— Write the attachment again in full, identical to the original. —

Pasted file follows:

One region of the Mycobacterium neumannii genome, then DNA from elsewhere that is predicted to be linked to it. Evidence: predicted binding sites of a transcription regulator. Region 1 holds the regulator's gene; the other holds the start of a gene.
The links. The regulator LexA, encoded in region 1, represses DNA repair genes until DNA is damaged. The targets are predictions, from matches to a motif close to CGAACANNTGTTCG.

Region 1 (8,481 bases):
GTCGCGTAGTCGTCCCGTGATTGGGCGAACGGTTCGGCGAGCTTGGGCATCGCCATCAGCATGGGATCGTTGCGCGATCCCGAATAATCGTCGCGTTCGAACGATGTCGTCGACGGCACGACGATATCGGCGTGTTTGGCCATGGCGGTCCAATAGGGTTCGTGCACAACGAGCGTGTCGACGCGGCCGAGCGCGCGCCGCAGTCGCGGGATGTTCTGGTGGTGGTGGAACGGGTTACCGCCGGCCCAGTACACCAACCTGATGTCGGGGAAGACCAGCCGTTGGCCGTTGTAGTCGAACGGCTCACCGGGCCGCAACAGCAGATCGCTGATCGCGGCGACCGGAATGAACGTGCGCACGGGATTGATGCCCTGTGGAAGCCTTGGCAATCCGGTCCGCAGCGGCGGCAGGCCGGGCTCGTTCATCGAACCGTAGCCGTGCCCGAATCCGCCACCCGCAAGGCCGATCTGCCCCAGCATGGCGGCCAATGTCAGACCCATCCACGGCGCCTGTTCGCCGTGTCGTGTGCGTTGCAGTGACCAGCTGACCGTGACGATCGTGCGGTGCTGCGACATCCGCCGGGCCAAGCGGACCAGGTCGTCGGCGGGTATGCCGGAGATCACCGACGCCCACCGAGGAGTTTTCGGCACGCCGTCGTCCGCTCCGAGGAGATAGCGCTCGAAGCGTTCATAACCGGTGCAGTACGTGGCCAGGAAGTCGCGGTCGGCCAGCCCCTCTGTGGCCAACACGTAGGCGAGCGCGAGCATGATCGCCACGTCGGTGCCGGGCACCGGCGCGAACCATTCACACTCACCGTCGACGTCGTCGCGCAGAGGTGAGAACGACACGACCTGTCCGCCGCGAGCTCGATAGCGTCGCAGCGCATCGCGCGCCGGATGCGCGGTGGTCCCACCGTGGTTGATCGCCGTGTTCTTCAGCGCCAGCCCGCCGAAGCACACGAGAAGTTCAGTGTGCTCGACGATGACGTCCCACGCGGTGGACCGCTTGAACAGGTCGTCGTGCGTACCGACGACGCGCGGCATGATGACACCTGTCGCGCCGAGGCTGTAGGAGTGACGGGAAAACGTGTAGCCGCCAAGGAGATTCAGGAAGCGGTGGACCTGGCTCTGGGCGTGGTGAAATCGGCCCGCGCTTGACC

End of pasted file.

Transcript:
One region of the Mycobacterium neumannii genome, then DNA from elsewhere that is predicted to be linked to it. Evidence: predicted binding sites of a transcription regulator. Region 1 holds the regulator's gene; the other holds the start of a gene.
The links. The regulator LexA, encoded in region 1, represses DNA repair genes until DNA is damaged. The targets are predictions, from matches to a motif close to CGAACANNTGTTCG.

Region 1 (8,481 bases):
GTCGCGTAGTCGTCCCGTGATTGGGCGAACGGTTCGGCGAGCTTGGGCATCGCCATCAGCATGGGATCGTTGCGCGATCCCGAATAATCGTCGCGTTCGAACGATGTCGTCGACGGCACGACGATATCGGCGTGTTTGGCCATGGCGGTCCAATAGGGTTCGTGCACAACGAGCGTGTCGACGCGGCCGAGCGCGCGCCGCAGTCGCGGGATGTTCTGGTGGTGGTGGAACGGGTTACCGCCGGCCCAGTACACCAACCTGATGTCGGGGAAGACCAGCCGTTGGCCGTTGTAGTCGAACGGCTCACCGGGCCGCAACAGCAGATCGCTGATCGCGGCGACCGGAATGAACGTGCGCACGGGATTGATGCCCTGTGGAAGCCTTGGCAATCCGGTCCGCAGCGGCGGCAGGCCGGGCTCGTTCATCGAACCGTAGCCGTGCCCGAATCCGCCACCCGCAAGGCCGATCTGCCCCAGCATGGCGGCCAATGTCAGACCCATCCACGGCGCCTGTTCGCCGTGTCGTGTGCGTTGCAGTGACCAGCTGACCGTGACGATCGTGCGGTGCTGCGACATCCGCCGGGCCAAGCGGACCAGGTCGTCGGCGGGTATGCCGGAGATCACCGACGCCCACCGAGGAGTTTTCGGCACGCCGTCGTCCGCTCCGAGGAGATAGCGCTCGAAGCGTTCATAACCGGTGCAGTACGTGGCCAGGAAGTCGCGGTCGGCCAGCCCCTCTGTGGCCAACACGTAGGCGAGCGCGAGCATGATCGCCACGTCGGTGCCGGGCACCGGCGCGAACCATTCACACTCACCGTCGACGTCGTCGCGCAGAGGTGAGAACGACACGACCTGTCCGCCGCGAGCTCGATAGCGTCGCAGCGCATCGCGCGCCGGATGCGCGGTGGTCCCACCGTGGTTGATCGCCGTGTTCTTCAGCGCCAGCCCGCCGAAGCACACGAGAAGTTCAGTGTGCTCGACGATGACGTCCCACGCGGTGGACCGCTTGAACAGGTCGTCGTGCGTACCGACGACGCGCGGCATGATGACACCTGTCGCGCCGAGGCTGTAGGAGTGACGGGAAAACGTGTAGCCGCCAAGGAGATTCAGGAAGCGGTGGACCTGGCTCTGGGCGTGGTGAAATCGGCCCGCGCTTGACC